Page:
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Order Stamps Online »»

More than 25 million stamps were sold in its first two years raising more than $2.5 million for the Multinational Species Conservation Funds. Credit: USFWS
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Golden eagle feathers packaged for sale on the black market by feather traffickers were discovered during the investigation. Credit: USFWS
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Operation Silent Wilderness Stems Black Market Trafficking of Eagles, Other Birds

October 21, 2014

Operation Silent Wilderness -- a nationwide investigation by the Service and the Navajo Nation Department of Fish and Wildlife – successfully disrupted and dismantled a large network of black market wildlife profiteers involved in the trafficking of eagles and other federally protected migratory birds. Recently, the last defendant in the probe was sentenced.

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Summary of Operation Silent Wilderness »»

Case Photos »»

Golden eagle feathers packaged for sale on the black market by feather traffickers were discovered during the investigation. Credit: USFWS
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Thumbnail of the monarch emerge from a chrysalis in the wild video. Credit: USFWS
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Service, Partners Line Up to Conserve Monarch Butterfly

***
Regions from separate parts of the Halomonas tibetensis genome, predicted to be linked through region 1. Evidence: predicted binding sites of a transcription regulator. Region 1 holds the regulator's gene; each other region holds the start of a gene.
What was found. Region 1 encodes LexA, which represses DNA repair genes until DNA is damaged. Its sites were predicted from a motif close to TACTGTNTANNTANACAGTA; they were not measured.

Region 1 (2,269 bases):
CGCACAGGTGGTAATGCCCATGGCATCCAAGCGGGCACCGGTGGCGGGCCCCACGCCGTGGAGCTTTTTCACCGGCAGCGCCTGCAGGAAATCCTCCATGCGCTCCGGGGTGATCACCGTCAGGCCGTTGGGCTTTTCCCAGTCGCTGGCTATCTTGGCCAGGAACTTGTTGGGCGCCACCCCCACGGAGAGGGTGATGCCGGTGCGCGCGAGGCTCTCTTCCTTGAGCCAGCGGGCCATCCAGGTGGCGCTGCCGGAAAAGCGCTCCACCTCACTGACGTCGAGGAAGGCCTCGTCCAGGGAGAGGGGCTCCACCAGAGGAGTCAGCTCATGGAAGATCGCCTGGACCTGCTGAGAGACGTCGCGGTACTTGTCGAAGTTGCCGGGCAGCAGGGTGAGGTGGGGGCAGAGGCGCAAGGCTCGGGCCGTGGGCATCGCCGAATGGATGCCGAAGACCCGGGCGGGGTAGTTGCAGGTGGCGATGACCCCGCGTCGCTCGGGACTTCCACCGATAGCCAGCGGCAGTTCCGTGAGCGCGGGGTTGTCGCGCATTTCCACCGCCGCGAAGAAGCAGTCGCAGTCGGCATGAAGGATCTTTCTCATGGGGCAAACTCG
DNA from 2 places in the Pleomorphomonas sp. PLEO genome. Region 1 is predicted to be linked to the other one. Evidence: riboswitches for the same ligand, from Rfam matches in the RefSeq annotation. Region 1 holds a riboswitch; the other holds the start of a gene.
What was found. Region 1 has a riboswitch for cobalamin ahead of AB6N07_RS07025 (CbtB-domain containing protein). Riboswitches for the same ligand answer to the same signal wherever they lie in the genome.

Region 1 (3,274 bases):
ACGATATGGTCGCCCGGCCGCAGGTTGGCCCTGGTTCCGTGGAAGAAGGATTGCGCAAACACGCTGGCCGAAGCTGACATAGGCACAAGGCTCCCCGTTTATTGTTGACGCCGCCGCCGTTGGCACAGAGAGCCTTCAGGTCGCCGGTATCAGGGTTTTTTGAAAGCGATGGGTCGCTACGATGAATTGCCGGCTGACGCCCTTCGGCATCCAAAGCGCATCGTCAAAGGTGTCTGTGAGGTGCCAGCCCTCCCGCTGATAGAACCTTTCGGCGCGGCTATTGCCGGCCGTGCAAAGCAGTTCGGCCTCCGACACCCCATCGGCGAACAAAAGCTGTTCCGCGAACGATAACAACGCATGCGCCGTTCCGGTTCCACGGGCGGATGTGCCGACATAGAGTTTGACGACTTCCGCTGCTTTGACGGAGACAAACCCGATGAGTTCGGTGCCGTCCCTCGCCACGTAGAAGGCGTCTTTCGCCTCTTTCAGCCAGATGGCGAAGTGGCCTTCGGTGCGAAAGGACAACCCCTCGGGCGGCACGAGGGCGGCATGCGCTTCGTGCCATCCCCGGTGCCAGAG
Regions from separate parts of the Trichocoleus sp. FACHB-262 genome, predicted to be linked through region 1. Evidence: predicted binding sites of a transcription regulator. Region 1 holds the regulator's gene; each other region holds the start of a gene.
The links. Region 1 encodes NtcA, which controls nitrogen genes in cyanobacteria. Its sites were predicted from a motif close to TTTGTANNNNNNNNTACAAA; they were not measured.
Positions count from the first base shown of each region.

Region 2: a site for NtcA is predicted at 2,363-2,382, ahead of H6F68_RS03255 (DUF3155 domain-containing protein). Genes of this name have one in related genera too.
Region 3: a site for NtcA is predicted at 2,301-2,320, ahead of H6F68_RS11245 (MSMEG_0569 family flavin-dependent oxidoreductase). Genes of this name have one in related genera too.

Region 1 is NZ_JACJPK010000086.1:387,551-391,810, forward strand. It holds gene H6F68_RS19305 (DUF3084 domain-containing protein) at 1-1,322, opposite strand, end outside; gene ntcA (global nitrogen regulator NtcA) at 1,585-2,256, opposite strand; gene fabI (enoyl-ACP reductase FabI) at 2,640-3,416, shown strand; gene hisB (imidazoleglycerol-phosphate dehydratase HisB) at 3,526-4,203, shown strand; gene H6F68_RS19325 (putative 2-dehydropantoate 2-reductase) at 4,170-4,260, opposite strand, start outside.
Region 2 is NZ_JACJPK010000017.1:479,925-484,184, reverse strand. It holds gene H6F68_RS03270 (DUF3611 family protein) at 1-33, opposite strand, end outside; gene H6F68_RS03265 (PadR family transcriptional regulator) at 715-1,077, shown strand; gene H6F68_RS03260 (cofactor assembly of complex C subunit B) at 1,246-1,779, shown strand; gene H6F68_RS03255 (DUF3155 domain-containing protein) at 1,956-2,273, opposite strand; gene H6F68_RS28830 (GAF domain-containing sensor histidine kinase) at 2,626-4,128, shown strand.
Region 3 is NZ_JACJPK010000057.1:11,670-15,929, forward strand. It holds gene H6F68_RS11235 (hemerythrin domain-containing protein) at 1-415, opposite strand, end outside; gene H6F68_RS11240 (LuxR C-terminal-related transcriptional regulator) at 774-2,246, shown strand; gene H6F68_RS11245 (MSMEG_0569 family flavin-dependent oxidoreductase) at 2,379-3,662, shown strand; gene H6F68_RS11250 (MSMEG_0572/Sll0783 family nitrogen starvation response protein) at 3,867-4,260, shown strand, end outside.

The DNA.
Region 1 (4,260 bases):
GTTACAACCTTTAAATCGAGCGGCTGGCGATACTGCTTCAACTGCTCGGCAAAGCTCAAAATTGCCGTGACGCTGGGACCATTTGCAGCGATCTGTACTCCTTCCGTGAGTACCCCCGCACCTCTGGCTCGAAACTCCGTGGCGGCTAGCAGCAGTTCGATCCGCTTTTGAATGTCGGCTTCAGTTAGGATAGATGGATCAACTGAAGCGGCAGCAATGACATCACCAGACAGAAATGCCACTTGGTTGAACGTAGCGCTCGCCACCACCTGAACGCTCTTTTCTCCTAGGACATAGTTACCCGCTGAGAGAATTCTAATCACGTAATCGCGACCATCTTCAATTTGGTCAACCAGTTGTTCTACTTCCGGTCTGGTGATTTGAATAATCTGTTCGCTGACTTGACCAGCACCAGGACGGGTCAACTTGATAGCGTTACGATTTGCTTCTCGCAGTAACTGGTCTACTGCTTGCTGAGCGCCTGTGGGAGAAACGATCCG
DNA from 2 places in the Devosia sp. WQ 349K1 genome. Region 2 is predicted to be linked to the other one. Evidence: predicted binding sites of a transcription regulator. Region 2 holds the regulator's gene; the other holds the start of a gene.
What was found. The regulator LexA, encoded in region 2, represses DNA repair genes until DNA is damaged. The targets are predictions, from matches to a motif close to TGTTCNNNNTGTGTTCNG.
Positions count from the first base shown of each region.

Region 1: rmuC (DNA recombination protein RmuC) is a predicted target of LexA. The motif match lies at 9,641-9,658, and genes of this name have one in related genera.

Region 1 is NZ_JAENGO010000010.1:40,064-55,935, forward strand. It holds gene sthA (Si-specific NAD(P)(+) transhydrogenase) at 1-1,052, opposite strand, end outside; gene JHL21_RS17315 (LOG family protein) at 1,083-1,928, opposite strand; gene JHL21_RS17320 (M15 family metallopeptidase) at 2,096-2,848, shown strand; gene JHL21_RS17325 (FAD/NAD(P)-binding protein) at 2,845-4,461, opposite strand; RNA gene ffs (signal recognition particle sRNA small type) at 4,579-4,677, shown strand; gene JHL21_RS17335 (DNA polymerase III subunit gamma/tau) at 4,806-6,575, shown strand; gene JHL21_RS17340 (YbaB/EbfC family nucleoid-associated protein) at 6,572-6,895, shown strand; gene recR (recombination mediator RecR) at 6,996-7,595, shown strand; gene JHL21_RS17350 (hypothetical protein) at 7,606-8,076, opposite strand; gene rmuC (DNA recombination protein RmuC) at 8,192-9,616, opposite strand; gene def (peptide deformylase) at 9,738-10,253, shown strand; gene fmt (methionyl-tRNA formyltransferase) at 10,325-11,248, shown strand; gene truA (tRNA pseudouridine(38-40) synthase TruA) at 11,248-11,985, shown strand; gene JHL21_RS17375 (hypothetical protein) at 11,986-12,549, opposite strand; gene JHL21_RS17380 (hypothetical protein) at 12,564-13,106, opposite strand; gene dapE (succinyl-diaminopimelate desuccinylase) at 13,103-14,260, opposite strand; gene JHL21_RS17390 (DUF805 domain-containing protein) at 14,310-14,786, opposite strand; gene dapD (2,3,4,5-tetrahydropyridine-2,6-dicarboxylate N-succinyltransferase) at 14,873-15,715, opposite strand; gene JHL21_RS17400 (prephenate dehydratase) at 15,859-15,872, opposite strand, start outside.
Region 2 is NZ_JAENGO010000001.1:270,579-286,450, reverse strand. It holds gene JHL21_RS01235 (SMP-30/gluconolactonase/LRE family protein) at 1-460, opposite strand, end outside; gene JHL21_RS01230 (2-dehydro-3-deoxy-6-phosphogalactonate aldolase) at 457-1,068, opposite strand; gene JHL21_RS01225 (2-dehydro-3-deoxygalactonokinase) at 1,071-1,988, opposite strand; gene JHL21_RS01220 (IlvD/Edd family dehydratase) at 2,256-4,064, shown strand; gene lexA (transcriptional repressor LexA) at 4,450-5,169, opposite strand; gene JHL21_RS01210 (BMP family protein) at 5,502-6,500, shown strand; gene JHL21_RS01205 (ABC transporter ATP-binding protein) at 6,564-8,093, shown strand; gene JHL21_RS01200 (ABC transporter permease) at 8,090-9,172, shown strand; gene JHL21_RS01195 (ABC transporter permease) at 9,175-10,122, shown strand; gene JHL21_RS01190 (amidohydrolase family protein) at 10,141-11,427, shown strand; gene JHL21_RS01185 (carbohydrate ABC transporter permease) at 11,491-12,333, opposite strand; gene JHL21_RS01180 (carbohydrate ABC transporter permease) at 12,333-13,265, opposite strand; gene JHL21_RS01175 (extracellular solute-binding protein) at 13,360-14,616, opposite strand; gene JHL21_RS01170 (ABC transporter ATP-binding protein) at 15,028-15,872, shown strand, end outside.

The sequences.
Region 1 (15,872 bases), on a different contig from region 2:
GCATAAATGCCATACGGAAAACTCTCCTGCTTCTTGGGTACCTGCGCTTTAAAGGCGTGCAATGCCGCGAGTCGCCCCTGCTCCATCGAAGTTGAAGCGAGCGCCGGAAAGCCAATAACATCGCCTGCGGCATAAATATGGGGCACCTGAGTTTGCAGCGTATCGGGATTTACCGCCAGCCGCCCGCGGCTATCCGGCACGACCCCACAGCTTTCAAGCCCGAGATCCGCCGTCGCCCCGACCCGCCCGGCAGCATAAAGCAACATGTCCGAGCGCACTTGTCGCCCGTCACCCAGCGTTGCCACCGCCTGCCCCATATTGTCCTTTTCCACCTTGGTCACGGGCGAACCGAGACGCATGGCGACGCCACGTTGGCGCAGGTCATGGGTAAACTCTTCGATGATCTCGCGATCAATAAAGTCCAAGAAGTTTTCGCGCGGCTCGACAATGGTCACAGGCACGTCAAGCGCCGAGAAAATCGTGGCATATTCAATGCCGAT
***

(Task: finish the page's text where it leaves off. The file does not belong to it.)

October 20, 2014

"The butterfly is in trouble, and it's going to need all the help we can give it," Service Director Dan Ashe tells National Geographic. The Service and partners from across the United States, Mexico and Canada are determined to conserve the well-known butterfly.

Read the Story »»

How You can Help: Plant Milkweed »»

Thumbnail of the monarch emerge from a chrysalis in the wild video. Credit: USFWS
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Thumbnail of the Ivory Challenge PSA video. Credit: USFWS
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Crush the Demand: Help Raise Awareness about Poaching’s Devastating Effect on Elephants

October 17, 2014

There’s still time! The submission deadline for the Crushed Ivory Design Challenge has been extended until 11:59 a.m. Dec. 31, 2014. The Service is extending the deadline in response to an overwhelming public request for more time to create thoughtful and informative designs. We urge you and your agency to be a part of this innovative public awareness effort to help save elephants and endangered wildlife.

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Ivory Crush Challenge PSA Video »»

Thumbnail of the Ivory Challenge PSA video. Credit: USFWS